Teen Pregnancy Prevention Program Recommendations from Urban and Reservation Northern Plains American Indian Community Members

Tracey R. McMahon, Jessica D. Hanson, Emily R. Griese, Den Yelle Baete Kenyon

Research output: Contribution to journalArticle

7 Scopus citations

Abstract

Despite declines over the past few decades, the United States has one of the highest rates of teen pregnancy compared to other industrialized nations. American Indian youth have experienced higher rates of teen pregnancy compared to the overall population for decades. Although it's known that community and cultural adaptation enhance program effectiveness, few teen pregnancy prevention programs have published on recommendations for adapting these programs to address the specific needs of Northern Plains American Indian youth. We employed a mixed-methods analysis of 24 focus groups and 20 interviews with a combined total of 185 urban and reservation-based American Indian youth and elders, local health care providers, and local school personnel to detail recommendations for the cultural adaptation, content, and implementation of a teen pregnancy prevention program specific to this population. Gender differences and urban /reservation site differences in the types of recommendations offered and the potential reasons for these differences are discussed.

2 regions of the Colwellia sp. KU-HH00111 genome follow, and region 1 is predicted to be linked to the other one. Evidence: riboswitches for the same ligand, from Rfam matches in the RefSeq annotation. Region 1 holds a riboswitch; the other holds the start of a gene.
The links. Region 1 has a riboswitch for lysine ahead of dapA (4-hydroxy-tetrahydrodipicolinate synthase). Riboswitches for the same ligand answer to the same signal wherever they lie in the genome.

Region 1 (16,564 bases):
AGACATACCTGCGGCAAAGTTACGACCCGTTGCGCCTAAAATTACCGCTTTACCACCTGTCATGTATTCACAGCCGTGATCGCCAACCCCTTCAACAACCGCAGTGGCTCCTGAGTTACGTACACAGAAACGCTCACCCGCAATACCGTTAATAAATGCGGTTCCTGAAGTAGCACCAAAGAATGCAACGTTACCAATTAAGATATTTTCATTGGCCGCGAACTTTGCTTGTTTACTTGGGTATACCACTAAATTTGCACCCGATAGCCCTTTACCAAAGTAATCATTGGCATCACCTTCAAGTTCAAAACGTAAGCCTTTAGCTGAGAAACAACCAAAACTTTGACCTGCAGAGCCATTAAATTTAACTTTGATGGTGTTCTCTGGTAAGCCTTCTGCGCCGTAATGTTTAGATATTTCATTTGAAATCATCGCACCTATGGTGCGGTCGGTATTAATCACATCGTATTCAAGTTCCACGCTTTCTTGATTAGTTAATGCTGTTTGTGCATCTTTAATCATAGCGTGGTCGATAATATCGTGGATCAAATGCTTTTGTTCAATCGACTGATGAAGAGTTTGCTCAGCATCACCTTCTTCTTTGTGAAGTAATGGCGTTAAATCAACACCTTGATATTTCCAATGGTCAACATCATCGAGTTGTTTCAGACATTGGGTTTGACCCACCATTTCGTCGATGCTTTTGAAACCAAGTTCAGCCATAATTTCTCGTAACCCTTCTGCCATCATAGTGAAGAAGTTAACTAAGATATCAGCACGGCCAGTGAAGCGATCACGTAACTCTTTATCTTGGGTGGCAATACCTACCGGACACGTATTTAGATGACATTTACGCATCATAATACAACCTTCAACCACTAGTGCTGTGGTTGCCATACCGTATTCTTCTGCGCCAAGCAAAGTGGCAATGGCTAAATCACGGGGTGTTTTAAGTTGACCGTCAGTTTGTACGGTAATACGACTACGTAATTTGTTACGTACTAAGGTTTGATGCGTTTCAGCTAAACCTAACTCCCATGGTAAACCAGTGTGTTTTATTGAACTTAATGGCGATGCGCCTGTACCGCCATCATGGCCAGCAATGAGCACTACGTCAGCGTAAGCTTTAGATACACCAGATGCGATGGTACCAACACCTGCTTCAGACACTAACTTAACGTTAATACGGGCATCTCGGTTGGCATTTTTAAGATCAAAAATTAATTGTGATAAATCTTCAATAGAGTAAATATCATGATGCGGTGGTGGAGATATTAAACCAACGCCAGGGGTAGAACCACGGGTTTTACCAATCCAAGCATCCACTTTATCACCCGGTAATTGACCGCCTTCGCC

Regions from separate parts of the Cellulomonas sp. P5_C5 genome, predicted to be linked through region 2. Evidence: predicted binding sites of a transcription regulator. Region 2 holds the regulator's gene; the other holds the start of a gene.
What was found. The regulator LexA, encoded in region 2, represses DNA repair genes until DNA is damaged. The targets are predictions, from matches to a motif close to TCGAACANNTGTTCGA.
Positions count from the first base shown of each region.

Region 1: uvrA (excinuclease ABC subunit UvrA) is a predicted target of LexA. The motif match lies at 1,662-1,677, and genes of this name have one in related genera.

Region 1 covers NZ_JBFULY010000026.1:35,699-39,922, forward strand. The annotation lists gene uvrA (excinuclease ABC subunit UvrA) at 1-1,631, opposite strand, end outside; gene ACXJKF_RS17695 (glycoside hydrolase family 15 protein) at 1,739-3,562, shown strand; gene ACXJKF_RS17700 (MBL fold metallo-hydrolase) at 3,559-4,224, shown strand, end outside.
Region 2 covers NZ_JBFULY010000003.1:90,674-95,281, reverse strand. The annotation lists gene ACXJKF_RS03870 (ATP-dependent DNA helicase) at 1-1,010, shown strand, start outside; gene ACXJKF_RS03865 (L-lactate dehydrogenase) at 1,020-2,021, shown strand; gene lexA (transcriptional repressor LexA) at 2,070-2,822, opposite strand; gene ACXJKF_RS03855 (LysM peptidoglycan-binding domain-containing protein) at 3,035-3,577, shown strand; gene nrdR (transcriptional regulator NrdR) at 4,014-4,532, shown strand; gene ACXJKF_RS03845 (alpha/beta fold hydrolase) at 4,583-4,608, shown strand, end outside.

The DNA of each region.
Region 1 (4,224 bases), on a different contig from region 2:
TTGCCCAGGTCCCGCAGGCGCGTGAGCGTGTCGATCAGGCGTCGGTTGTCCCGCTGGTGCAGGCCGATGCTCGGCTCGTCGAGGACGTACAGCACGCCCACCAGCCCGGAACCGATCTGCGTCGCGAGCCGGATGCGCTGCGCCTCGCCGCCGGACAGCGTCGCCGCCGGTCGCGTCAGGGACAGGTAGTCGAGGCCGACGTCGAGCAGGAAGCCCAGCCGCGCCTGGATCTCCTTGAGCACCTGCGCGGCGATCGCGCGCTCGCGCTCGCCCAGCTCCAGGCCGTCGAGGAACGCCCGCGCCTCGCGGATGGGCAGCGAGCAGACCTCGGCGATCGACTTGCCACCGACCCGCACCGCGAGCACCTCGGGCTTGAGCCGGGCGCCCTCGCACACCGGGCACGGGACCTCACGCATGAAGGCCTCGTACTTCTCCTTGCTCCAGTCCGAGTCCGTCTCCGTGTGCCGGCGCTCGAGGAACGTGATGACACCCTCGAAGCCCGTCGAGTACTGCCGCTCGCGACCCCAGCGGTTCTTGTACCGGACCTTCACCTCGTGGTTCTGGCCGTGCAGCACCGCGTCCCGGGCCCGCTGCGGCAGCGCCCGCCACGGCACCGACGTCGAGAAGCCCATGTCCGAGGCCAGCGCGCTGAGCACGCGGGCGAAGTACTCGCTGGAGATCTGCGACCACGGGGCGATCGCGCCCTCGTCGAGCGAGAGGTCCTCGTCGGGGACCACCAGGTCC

Original languageEnglish (US)
Pages (from-to)218-241
Number of pages24
JournalAmerican Journal of Sexuality Education
Volume10
Issue number3
DOIs
StatePublished - Jul 3 2015

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Keywords

  • American Indian
  • program recommendations
  • teen pregnancy prevention

ASJC Scopus subject areas

  • Education

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